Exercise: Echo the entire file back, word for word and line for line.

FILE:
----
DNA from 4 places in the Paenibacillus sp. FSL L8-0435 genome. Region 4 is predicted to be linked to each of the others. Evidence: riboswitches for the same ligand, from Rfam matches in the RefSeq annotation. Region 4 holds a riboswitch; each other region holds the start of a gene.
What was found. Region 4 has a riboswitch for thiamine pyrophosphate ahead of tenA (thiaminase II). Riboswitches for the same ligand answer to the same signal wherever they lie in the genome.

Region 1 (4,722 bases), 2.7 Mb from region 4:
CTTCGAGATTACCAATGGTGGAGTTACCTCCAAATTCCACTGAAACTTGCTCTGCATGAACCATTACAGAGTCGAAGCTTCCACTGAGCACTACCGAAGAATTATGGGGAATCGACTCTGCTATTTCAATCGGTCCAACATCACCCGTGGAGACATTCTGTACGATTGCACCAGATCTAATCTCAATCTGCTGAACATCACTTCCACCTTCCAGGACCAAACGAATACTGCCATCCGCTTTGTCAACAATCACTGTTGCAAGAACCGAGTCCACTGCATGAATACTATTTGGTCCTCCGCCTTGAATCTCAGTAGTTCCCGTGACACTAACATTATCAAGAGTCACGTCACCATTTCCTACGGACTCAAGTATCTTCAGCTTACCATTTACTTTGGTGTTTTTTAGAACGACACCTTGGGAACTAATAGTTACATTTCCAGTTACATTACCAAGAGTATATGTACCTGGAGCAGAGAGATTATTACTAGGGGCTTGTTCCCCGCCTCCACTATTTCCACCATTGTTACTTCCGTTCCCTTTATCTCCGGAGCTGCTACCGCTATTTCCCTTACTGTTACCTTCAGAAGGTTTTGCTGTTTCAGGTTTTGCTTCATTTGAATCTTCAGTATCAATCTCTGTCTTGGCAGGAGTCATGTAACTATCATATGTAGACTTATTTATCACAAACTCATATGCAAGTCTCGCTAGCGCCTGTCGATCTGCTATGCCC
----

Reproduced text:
DNA from 4 places in the Paenibacillus sp. FSL L8-0435 genome. Region 4 is predicted to be linked to each of the others. Evidence: riboswitches for the same ligand, from Rfam matches in the RefSeq annotation. Region 4 holds a riboswitch; each other region holds the start of a gene.
What was found. Region 4 has a riboswitch for thiamine pyrophosphate ahead of tenA (thiaminase II). Riboswitches for the same ligand answer to the same signal wherever they lie in the genome.

Region 1 (4,722 bases), 2.7 Mb from region 4:
CTTCGAGATTACCAATGGTGGAGTTACCTCCAAATTCCACTGAAACTTGCTCTGCATGAACCATTACAGAGTCGAAGCTTCCACTGAGCACTACCGAAGAATTATGGGGAATCGACTCTGCTATTTCAATCGGTCCAACATCACCCGTGGAGACATTCTGTACGATTGCACCAGATCTAATCTCAATCTGCTGAACATCACTTCCACCTTCCAGGACCAAACGAATACTGCCATCCGCTTTGTCAACAATCACTGTTGCAAGAACCGAGTCCACTGCATGAATACTATTTGGTCCTCCGCCTTGAATCTCAGTAGTTCCCGTGACACTAACATTATCAAGAGTCACGTCACCATTTCCTACGGACTCAAGTATCTTCAGCTTACCATTTACTTTGGTGTTTTTTAGAACGACACCTTGGGAACTAATAGTTACATTTCCAGTTACATTACCAAGAGTATATGTACCTGGAGCAGAGAGATTATTACTAGGGGCTTGTTCCCCGCCTCCACTATTTCCACCATTGTTACTTCCGTTCCCTTTATCTCCGGAGCTGCTACCGCTATTTCCCTTACTGTTACCTTCAGAAGGTTTTGCTGTTTCAGGTTTTGCTTCATTTGAATCTTCAGTATCAATCTCTGTCTTGGCAGGAGTCATGTAACTATCATATGTAGACTTATTTATCACAAACTCATATGCAAGTCTCGCTAGCGCCTGTCGATCTGCTATGCCC